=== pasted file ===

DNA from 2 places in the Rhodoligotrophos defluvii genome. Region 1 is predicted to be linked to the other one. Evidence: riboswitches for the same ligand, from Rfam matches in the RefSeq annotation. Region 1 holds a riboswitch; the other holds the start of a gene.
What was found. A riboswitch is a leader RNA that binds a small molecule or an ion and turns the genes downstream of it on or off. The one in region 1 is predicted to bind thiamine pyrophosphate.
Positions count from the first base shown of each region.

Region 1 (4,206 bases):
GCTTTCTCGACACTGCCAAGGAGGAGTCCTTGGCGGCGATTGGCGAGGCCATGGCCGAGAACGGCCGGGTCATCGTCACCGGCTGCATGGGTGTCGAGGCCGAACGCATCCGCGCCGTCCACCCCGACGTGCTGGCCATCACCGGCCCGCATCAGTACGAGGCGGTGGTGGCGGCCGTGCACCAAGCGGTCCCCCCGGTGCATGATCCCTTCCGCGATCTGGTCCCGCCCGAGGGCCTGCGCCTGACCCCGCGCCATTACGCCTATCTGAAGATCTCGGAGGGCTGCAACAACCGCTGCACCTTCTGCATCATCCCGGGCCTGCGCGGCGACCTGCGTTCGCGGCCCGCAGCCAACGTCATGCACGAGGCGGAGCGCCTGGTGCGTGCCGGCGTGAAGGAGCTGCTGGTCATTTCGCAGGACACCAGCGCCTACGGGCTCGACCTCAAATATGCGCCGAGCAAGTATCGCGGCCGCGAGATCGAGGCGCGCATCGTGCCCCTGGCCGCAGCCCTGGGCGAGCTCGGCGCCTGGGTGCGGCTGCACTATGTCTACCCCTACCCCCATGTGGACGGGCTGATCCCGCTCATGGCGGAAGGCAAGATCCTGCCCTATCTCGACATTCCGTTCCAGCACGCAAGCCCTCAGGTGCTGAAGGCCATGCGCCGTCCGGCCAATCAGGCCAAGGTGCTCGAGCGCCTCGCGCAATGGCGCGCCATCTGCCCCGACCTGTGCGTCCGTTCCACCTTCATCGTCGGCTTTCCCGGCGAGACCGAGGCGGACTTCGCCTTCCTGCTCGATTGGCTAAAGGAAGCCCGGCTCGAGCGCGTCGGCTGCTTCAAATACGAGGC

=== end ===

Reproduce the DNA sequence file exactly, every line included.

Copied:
DNA from 2 places in the Rhodoligotrophos defluvii genome. Region 1 is predicted to be linked to the other one. Evidence: riboswitches for the same ligand, from Rfam matches in the RefSeq annotation. Region 1 holds a riboswitch; the other holds the start of a gene.
What was found. A riboswitch is a leader RNA that binds a small molecule or an ion and turns the genes downstream of it on or off. The one in region 1 is predicted to bind thiamine pyrophosphate.
Positions count from the first base shown of each region.

Region 1 (4,206 bases):
GCTTTCTCGACACTGCCAAGGAGGAGTCCTTGGCGGCGATTGGCGAGGCCATGGCCGAGAACGGCCGGGTCATCGTCACCGGCTGCATGGGTGTCGAGGCCGAACGCATCCGCGCCGTCCACCCCGACGTGCTGGCCATCACCGGCCCGCATCAGTACGAGGCGGTGGTGGCGGCCGTGCACCAAGCGGTCCCCCCGGTGCATGATCCCTTCCGCGATCTGGTCCCGCCCGAGGGCCTGCGCCTGACCCCGCGCCATTACGCCTATCTGAAGATCTCGGAGGGCTGCAACAACCGCTGCACCTTCTGCATCATCCCGGGCCTGCGCGGCGACCTGCGTTCGCGGCCCGCAGCCAACGTCATGCACGAGGCGGAGCGCCTGGTGCGTGCCGGCGTGAAGGAGCTGCTGGTCATTTCGCAGGACACCAGCGCCTACGGGCTCGACCTCAAATATGCGCCGAGCAAGTATCGCGGCCGCGAGATCGAGGCGCGCATCGTGCCCCTGGCCGCAGCCCTGGGCGAGCTCGGCGCCTGGGTGCGGCTGCACTATGTCTACCCCTACCCCCATGTGGACGGGCTGATCCCGCTCATGGCGGAAGGCAAGATCCTGCCCTATCTCGACATTCCGTTCCAGCACGCAAGCCCTCAGGTGCTGAAGGCCATGCGCCGTCCGGCCAATCAGGCCAAGGTGCTCGAGCGCCTCGCGCAATGGCGCGCCATCTGCCCCGACCTGTGCGTCCGTTCCACCTTCATCGTCGGCTTTCCCGGCGAGACCGAGGCGGACTTCGCCTTCCTGCTCGATTGGCTAAAGGAAGCCCGGCTCGAGCGCGTCGGCTGCTTCAAATACGAGGC